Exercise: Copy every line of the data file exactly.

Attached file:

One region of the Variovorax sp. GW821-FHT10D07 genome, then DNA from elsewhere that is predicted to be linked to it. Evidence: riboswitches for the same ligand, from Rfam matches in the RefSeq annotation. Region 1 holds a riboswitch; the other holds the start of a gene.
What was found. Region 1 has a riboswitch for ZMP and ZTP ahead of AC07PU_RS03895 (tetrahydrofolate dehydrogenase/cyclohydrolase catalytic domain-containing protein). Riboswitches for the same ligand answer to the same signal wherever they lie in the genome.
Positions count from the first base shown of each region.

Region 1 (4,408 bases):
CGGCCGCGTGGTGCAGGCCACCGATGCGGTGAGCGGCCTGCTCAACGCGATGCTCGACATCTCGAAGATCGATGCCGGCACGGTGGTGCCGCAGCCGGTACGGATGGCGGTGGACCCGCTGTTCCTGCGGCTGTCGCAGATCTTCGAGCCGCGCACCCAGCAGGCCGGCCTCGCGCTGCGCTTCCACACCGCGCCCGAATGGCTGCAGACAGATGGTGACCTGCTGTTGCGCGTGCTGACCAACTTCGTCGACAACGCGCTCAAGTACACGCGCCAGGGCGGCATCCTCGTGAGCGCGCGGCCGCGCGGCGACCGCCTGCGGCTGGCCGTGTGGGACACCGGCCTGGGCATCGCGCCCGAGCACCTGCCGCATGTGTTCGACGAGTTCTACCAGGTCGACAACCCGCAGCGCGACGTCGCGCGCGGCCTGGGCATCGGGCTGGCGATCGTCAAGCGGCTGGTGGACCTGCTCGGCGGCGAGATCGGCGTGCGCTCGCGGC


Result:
One region of the Variovorax sp. GW821-FHT10D07 genome, then DNA from elsewhere that is predicted to be linked to it. Evidence: riboswitches for the same ligand, from Rfam matches in the RefSeq annotation. Region 1 holds a riboswitch; the other holds the start of a gene.
What was found. Region 1 has a riboswitch for ZMP and ZTP ahead of AC07PU_RS03895 (tetrahydrofolate dehydrogenase/cyclohydrolase catalytic domain-containing protein). Riboswitches for the same ligand answer to the same signal wherever they lie in the genome.
Positions count from the first base shown of each region.

Region 1 (4,408 bases):
CGGCCGCGTGGTGCAGGCCACCGATGCGGTGAGCGGCCTGCTCAACGCGATGCTCGACATCTCGAAGATCGATGCCGGCACGGTGGTGCCGCAGCCGGTACGGATGGCGGTGGACCCGCTGTTCCTGCGGCTGTCGCAGATCTTCGAGCCGCGCACCCAGCAGGCCGGCCTCGCGCTGCGCTTCCACACCGCGCCCGAATGGCTGCAGACAGATGGTGACCTGCTGTTGCGCGTGCTGACCAACTTCGTCGACAACGCGCTCAAGTACACGCGCCAGGGCGGCATCCTCGTGAGCGCGCGGCCGCGCGGCGACCGCCTGCGGCTGGCCGTGTGGGACACCGGCCTGGGCATCGCGCCCGAGCACCTGCCGCATGTGTTCGACGAGTTCTACCAGGTCGACAACCCGCAGCGCGACGTCGCGCGCGGCCTGGGCATCGGGCTGGCGATCGTCAAGCGGCTGGTGGACCTGCTCGGCGGCGAGATCGGCGTGCGCTCGCGGC